Is philosophy dead? Stephen Hawking has said so, and Neil deGrasse Tyson has warned students away from it. This book responds by explaining why philosophy is relevant in contemporary American society. It may not be dead, but it is troubled by its invisibility and an appearance of irrelevance, at least some of this its own making. The author offers an explanation of how modern philosophy found itself marginalized within academic cubicles and offers a thesis on what kind of job philosophy might do in a contemporary society that is intellectually, morally and spiritually adrift. That job: identify, clarify, and critically evaluate prevailing worldviews as they are embodied in institutions and cultural practices, or make themselves manifest in contemporary cultural events.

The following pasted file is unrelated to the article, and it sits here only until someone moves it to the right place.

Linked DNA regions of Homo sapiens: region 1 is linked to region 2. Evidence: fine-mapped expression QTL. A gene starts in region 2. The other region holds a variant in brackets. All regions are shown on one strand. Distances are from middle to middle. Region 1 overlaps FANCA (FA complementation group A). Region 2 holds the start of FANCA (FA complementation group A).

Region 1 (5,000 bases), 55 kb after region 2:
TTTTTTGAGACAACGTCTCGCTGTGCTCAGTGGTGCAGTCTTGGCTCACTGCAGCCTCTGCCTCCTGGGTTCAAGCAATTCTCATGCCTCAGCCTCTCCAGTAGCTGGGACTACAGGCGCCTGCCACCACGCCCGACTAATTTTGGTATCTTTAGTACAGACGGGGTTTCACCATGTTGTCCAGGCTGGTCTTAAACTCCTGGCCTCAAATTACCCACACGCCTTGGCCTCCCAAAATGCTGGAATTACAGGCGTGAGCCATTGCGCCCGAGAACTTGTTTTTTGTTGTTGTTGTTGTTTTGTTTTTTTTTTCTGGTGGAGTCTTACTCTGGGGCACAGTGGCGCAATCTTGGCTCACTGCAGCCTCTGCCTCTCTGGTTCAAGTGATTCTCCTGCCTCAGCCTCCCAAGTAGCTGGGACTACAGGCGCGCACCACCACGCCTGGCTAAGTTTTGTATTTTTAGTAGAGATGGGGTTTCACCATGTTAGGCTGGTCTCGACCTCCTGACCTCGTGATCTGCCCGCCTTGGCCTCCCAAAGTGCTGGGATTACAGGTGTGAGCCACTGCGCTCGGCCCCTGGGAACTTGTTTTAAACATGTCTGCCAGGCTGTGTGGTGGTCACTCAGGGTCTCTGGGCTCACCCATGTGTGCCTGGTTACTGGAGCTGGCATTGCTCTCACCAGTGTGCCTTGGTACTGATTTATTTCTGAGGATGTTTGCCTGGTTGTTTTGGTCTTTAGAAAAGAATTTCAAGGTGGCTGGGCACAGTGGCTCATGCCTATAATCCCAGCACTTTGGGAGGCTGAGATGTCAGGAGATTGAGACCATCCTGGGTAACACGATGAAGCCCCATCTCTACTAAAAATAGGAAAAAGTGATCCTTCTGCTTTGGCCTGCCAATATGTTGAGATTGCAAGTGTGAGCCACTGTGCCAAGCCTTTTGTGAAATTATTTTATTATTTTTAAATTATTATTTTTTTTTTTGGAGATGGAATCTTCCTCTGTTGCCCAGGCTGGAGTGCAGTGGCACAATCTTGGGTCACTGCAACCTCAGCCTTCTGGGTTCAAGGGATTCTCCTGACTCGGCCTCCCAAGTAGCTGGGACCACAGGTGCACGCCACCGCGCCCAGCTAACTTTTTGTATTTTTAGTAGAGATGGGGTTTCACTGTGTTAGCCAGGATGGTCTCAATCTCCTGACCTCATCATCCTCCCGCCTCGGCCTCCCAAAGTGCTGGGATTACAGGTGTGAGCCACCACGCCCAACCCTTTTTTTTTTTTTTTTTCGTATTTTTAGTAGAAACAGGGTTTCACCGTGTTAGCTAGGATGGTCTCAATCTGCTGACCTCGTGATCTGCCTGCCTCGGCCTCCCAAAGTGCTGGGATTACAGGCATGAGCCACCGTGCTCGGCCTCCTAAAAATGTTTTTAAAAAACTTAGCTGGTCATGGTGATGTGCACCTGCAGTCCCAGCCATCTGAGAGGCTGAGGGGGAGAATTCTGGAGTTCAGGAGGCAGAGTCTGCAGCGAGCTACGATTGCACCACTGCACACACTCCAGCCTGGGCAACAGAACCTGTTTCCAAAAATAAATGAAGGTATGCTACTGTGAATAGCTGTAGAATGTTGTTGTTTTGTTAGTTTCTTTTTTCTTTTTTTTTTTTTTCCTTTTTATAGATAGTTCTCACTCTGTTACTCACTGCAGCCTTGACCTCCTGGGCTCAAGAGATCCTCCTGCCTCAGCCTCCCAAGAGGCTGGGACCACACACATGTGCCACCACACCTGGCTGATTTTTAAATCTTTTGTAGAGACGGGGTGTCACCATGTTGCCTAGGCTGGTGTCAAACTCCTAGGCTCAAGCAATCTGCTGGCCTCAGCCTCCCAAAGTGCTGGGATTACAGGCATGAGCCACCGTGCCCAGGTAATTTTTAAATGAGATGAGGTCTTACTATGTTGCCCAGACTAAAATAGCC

Four Cardinal Errors presents the past 240 years of history as directed, in large part, by shadowy behind-the-scenes forces emanating from a cartel of extremely wealthy bankers who later joined forces with others (members of the British Fabian Society) to pursue the same agendas of globalism, centralization and control. This meant the long-term destruction of the American middle class, especially via the sabotage of middle-class values including financial independence, a work ethic and an essentially Christian based morality. The Four Cardinal Errors: 1. The U.S. never won full economic sovereignty from Great Britain and its banking elites housed in the City of London. 2. The U.S. embraced an educational system alien to its founding principles. The new system was rooted in the Prussian tradition where the state owns the individual instead of the American Constitutionalist tradition. 3. The U.S. followed Europe in abandoning an essentially Christian culture and replacing it, very slowly, with an increasingly materialistic one, leaving the middle class twisting in the wind in terms of moral foundations. 4. We failed to recognize the role and modus operandi of the British Fabian Society: penetration and permeation of all institutions, in pursuit of a globalized, dehumanized British-American capitalism which, coupled with philosophical collectivism, could be steered and used to transform as much of the developed world as possible into a totally controlled global society. STEVEN YATES, PH.D.